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Hunter was understandably upset to see her research used without attribution. Academics rushed to her support. Some tweeted in anger at Kelly and at her publisher, Simon & Schuster; a few suggested that Kelly either alter or pull her book (which publishes next week) or donate the “profits” to Hunter. Several journalists publicly defended Kelly, emphasizing her precarity as a freelance writer, the paltry earnings of most trade books, and her limited autonomy as a writer with a trade-book contract. Kelly apologized both publicly and privately to Hunter and got the Post to reinstate her original in-text engagement with Hunter’s work.
This seemingly simple error touched off bigger discussions, including an important one about the racial politics of academe and trade publishing, two notoriously white industries. It also prompted participants to ask how and why a journalist like Kelly might use Hunter’s scholarship in a trade book — or why Kelly might write about labor history at all. Their questions dovetailed with an online discussion from the day prior, when an academic historian suggested that a New Yorker staff writer didn’t have the requisite credentials to review, for the magazine, an academic book about the restitution of African art. Why not ask the experts — the academics — to write magazine articles and trade books on these topics? Shouldn’t critics and journalists do their own original research? And what qualifies someone to be a staff writer at The New Yorker, anyway?
These are fair questions, not least because trade publishing and legacy media are not the most transparent industries. (The social-media hashtag #PublishingPaidMe represents one effort to make the ins and outs of book deals more transparent.) I’ve given them a lot of thought — first when I started writing for magazines while pursuing a Ph.D. in English, then while writing a trade book that included original research but that also drew on the work of other scholars. They’re also questions I discuss with my journalism, creative-writing, and history graduate students at least once a week. (Yes, I’m an adjunct, hence the wide variety of courses.) And while I don’t claim to have any definitive answers — the definition of a “good critic” is as open to interpretation as that of a “good scholar” — I can share some of the ways I’ve thought about these questions with my students and my friends and colleagues, both those in academe and those working for magazines.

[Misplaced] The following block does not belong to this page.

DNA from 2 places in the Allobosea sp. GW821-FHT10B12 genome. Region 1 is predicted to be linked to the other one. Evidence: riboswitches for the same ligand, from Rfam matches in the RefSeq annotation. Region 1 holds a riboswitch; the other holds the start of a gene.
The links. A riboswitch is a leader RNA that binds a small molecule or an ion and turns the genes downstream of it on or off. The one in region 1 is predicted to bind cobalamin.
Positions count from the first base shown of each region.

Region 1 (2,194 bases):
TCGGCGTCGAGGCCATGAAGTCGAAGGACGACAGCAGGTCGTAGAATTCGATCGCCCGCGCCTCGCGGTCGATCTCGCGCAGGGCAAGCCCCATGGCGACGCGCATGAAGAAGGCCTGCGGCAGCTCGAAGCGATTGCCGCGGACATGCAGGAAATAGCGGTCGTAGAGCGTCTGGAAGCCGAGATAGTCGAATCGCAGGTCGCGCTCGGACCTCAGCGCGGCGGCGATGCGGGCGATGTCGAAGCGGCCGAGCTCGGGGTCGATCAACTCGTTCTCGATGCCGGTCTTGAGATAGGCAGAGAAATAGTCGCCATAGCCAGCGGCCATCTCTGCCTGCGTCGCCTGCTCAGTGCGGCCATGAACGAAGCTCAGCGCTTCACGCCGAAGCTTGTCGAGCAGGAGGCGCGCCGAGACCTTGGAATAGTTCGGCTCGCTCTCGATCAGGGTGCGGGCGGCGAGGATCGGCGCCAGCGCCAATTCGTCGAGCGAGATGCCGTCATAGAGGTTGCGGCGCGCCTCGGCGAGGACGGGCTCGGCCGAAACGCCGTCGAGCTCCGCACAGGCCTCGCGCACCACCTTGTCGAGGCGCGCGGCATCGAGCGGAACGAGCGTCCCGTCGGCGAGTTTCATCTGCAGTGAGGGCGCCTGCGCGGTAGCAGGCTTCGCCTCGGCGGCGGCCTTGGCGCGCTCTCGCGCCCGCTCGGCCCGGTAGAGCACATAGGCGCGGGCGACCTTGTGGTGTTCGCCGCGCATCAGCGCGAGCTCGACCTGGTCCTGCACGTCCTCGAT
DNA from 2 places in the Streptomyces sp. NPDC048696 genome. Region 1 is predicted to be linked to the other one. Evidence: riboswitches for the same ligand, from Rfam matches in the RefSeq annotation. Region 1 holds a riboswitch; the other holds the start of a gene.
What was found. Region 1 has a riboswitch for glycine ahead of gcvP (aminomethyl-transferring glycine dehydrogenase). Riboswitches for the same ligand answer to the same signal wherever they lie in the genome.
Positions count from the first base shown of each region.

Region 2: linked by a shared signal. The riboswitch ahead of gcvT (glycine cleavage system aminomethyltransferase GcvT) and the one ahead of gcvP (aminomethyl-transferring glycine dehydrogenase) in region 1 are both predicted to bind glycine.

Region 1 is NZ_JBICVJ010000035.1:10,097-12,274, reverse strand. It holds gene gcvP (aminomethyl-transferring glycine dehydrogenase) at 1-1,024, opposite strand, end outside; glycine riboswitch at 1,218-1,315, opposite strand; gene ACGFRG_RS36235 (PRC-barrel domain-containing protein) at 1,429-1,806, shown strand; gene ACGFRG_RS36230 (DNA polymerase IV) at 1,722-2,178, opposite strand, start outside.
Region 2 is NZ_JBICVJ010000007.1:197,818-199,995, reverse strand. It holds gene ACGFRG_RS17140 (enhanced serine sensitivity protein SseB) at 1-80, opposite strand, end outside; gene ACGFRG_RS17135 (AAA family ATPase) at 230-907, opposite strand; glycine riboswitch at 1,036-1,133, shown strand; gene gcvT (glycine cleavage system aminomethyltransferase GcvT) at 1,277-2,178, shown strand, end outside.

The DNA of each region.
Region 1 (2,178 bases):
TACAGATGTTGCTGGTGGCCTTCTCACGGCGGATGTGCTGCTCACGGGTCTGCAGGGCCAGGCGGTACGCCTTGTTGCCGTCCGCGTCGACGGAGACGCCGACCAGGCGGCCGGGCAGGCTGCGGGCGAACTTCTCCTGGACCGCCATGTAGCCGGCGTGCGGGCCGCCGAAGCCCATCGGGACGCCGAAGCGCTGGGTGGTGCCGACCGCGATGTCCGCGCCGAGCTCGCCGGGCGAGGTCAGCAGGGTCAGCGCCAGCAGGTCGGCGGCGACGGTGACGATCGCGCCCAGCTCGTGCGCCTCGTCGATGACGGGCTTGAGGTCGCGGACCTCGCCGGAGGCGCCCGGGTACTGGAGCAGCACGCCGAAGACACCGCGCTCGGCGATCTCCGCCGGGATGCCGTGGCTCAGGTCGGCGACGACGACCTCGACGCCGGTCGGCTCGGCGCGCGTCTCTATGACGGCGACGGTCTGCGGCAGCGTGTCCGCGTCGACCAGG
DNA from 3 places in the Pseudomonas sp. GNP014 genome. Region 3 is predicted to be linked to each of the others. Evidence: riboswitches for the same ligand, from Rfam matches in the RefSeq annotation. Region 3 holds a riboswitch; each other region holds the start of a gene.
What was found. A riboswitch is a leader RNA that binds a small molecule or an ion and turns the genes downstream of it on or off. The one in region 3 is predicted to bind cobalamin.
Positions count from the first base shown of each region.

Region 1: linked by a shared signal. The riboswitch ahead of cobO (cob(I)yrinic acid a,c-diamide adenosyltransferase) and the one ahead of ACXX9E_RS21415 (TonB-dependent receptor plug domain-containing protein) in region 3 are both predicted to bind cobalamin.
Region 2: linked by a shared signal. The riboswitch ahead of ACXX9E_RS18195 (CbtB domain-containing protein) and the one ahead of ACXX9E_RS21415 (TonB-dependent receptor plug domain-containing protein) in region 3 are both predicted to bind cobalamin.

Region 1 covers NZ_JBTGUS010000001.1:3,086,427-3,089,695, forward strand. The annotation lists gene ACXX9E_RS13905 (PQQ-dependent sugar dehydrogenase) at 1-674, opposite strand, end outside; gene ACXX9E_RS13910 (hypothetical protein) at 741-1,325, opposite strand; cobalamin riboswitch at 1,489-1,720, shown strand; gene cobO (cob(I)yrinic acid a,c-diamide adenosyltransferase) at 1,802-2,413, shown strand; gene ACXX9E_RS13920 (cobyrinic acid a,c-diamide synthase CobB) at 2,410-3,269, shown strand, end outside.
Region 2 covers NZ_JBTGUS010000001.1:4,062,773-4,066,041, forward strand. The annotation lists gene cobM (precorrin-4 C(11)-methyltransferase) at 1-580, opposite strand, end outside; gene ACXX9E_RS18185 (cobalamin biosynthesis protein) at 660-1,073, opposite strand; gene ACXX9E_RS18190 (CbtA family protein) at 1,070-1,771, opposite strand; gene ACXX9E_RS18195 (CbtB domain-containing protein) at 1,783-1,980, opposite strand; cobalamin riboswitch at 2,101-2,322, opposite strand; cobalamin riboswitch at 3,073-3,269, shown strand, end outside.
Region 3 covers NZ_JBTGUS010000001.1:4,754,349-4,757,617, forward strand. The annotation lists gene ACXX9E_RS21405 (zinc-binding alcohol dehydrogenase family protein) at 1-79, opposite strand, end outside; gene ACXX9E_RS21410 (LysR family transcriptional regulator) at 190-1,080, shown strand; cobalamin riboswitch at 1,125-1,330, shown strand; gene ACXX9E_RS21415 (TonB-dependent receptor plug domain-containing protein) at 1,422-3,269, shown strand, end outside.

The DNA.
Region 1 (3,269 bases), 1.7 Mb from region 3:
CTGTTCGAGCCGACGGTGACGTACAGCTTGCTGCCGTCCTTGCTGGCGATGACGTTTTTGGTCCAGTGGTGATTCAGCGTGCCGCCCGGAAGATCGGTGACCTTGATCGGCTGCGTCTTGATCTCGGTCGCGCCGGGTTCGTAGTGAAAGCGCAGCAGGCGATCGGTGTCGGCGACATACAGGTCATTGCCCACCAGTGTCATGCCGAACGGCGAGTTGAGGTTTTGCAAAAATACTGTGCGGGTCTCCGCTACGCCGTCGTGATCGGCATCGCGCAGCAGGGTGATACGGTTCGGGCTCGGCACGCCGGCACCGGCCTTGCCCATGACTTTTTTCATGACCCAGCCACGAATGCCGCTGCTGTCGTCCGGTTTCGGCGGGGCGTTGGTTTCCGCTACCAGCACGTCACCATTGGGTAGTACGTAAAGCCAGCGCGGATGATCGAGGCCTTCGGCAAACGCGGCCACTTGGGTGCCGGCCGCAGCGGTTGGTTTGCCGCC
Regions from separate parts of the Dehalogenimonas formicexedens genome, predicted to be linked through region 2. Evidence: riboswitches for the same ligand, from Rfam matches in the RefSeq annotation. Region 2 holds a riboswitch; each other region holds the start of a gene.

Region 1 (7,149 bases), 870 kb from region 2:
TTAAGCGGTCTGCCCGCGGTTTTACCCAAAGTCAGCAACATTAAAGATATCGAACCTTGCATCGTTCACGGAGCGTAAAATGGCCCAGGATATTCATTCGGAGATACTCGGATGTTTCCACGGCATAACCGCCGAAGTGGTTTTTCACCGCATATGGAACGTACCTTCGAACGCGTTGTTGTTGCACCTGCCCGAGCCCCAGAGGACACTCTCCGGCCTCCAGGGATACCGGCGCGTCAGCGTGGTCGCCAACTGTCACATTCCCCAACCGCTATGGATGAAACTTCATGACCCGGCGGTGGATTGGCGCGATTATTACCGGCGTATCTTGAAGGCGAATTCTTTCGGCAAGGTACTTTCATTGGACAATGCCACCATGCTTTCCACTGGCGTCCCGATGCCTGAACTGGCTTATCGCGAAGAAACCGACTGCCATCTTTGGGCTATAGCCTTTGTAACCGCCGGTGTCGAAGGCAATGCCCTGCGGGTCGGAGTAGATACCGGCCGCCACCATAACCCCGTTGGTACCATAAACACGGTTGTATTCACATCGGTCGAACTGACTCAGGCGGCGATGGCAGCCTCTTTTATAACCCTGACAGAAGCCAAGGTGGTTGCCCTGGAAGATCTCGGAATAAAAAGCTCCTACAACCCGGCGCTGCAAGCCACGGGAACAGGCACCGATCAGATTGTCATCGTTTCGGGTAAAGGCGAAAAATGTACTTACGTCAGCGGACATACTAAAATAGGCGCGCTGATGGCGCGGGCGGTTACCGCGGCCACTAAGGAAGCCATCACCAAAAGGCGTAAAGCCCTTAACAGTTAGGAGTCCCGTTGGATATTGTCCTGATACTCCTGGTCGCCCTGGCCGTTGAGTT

These points likely seem obvious — of course an academic monograph is different from a trade book! — but they’re worth reinforcing, because it can be easy to forget that not every writer is playing by the same rules or looking to accomplish the same thing. An academic historian who publishes a monograph, or journal article, is participating in a conversation among specialists. She is expected to make an original argument, based on original research, and she is evaluated based on her relative success in doing so. Her purview is likely narrow: It’s common for scholars to ground their argument in one study, or one year, or one text.
The author of a nonfiction trade book, by contrast, is trying to tell a compelling story that introduces readers to the book’s subject or that reframes a familiar idea. To interest readers (and agents and publishers), that story must seem big, bold, and relevant; it will often have to sprawl beyond a single event, or state, or year. (Even books that seem to be exceptions will range more widely, in terms of narrative and argument, than an academic monograph would.) Original research — in the form of archival work or reporting — can help the writer tell the story, but it may not be necessary. Sometimes the most effective way to tell a story or to make an argument is to synthesize material — including academic scholarship — that’s been published previously. The work of synthesizing is important: It’s how readers get exposed to different ideas and arguments, and it can start a cultural conversation or keep one going. One of the most successful nonfiction books in American literary history, The Feminine Mystique, synthesizes research in sociology and psychology to make an argument that, for many readers, was exciting and new.